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Chapter 11 Epilogue

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Chapter 11

Epilogue

★★★

“I want to be at home where I can get a good water to drink and milk and butter to eat and clean clothes to

[wear] and where I can go to church on Sunday.”1

—Pvt. Lorenzo Dow Fulton, Company D, 13th Texas

Unlike their friends and brothers who served east of the Mississippi, the soldiers of the 13th Texas Cavalry suffered no serious defeat in battle and were never disarmed. Most were paroled only as Union occupation forces moved through their home counties. Some, like Capt.

Charles H. Jones of Tyler County, probably delayed their personal surrender until it was discovered that he could not vote or run for office without it.2 Capt. William D. Wood of Gould’s 6th Cavalry Battalion related that rather than returning to the Yankees the famous guns of the

“Val Verde” Battery, captured in New Mexico, they were dismounted and buried by Captain Nettles and his men near Fairfield in Freestone

County, Texas.3 The average enlisted soldiers, like Privates Milton P.

Gaines or Lorenzo D. Fulton of Anderson County, had little interest in anything beyond their families, homes, and farms. The coming of peace and their return to Texas answered nearly every prayer they had written during the three years of war.4

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Chapter 3 From Red River to White River

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Chapter 3

From Red River to White River

★★★

“We was compelled to take it afoot.”

— Pvt. Thomas Rounsaville1

Leaving Camp McCulloch on July 2, the 13th Cavalry traveled through Gilmer in Upshur County and spent the Fourth of July in camp four miles north of Coffeeville on Cypress Bayou. By July 8, the regiment had passed Hickory Hill and Linden in Cass County on the way to the Texas state line. The weather was hot, but not excessively so. In the afternoons, breaks were called every hour or so, to take advantage of roadside shade. Capt. William Blewett of Company

H wrote,

Several of the boys are complaining but all of them are able to ride . . . we are traveling from fifteen to twenty miles a day which will reduce our horses but very little. So far we have found plenty of corn but the probability is that in some places between this and Little Rock we will be scarce. Our stock are generally in fine order at this time and the only difficulty now is to get them shod, a great many of them being tender footed and the roads are rocky and very rough.2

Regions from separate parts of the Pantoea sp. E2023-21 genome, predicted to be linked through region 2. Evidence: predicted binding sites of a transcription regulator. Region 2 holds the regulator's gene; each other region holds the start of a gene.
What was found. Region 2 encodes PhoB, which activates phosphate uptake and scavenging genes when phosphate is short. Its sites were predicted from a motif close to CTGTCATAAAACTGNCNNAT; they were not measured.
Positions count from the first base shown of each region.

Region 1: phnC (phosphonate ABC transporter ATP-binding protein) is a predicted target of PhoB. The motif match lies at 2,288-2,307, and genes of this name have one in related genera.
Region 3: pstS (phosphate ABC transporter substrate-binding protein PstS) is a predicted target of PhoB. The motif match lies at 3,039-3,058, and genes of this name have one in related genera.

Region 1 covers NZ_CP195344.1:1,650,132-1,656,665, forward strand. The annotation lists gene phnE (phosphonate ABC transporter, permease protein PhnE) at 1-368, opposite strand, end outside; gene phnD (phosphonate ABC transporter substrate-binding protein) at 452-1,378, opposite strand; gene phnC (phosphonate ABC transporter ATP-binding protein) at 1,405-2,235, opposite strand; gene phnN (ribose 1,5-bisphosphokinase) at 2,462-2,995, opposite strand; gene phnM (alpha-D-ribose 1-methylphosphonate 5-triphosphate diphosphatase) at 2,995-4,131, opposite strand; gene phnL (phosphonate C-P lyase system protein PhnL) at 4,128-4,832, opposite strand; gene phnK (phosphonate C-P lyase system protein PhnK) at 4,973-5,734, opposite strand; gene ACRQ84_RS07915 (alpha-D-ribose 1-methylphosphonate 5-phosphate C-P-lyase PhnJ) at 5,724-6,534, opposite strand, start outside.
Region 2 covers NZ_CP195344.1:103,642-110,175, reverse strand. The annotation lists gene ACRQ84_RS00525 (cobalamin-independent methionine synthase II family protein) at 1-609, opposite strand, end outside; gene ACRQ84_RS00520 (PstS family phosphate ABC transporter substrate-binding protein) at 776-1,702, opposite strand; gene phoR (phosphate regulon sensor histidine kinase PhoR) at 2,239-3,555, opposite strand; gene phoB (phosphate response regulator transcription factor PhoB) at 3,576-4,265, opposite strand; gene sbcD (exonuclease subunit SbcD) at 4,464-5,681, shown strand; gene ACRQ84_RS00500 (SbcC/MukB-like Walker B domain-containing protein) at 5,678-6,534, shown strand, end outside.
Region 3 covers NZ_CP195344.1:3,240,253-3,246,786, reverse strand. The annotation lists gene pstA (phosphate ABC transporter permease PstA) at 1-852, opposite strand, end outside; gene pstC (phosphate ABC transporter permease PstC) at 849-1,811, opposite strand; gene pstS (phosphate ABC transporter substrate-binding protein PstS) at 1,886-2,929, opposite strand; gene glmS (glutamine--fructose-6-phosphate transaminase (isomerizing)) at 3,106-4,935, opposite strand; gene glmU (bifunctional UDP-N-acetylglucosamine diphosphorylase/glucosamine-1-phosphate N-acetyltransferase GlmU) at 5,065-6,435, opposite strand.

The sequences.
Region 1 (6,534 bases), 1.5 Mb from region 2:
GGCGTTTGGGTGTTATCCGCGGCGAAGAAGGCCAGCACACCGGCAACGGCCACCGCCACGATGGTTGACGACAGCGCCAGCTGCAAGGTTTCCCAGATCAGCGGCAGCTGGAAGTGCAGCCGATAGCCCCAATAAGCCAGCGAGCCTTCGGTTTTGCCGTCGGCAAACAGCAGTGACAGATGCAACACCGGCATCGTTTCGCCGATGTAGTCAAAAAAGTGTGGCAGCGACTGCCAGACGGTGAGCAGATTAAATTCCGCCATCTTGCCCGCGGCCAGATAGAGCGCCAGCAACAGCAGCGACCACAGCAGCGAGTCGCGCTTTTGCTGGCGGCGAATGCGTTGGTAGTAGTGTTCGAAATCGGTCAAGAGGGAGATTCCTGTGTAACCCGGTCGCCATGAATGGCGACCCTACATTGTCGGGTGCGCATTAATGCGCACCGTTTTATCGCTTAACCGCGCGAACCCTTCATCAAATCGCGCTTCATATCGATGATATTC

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Appendix B: Organization of Walker’s Division, April 1864

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Chapter 8 The Battle of Pleasant Hill

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Chapter 8

The Battle of Pleasant Hill

★★★

“His loss is lamented by the Regiment more than any man that has fallen.”

—Capt. James B. Rounsaville, Company E,

13th Texas Cavalry.1

The losses to the 13th Texas had been significant at Mansfield. If the experiences of the other regiments in Walker’s Division were any indication, the 13th lost at least three killed, ten wounded, and two missing.2

Of those killed, it was known that Pvt. James B. Carleton of Company

H and Lieutenant Runnels, whose company was not reported, died in battle at Mansfield on April 8.3 Initial reports listed as many as forty-six men missing, since most of the wounded were evacuated away from the regiment to field hospitals in Mansfield.4 Few soldiers of the 13th

Texas would have had more than a fitful nap on their weapons that night, knowing they were guarding the Shreveport road from thirsty

Yankees soldiers just a few yards away from the position on Chapman’s

Bayou. First light at Pleasant Grove revealed a more hopeful reality.

Union troops had not altogether lost their enthusiasm for flight the previous evening, and had silently slipped away from their defensive positions in the darkness, after capturing a few Confederates who made it clear that they intended to continue the battle. There was little time for

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Chapter 6 Texans in the Bayou Country

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Chapter 6

Texans in the Bayou Country

★★★

“I do long to be at home. My very soul is sick of all this noise and turmoil.”

—Capt. John T. Stark, Company H, 13th Texas Cavalry1

A week after the 13th Texas arrived at Delhi, the rest of the division joined the East Texans. They soon learned that General McCulloch’s brigade had enjoyed momentary success in battle at Milliken’s Bend, nearly destroying a major Federal supply storage depot. Finally, though, they had been repulsed by a Union counterattack. Their own brigade had fared no better in its Young’s Point mission than had the 13th Texas at Lake Providence. With Burnett’s regiment detached, General Hawes was at a numerical disadvantage from the beginning. The twenty-eighthour operation began with a long night march and continued with difficulties finding the bridges on the route and intense heat. The soldiers, weakened by disease and bad water, were in no condition to attack when they reached their objective. Cpl. Bluford A. Cameron of Company B, 18th Texas Infantry, described the battle. “We marched on the

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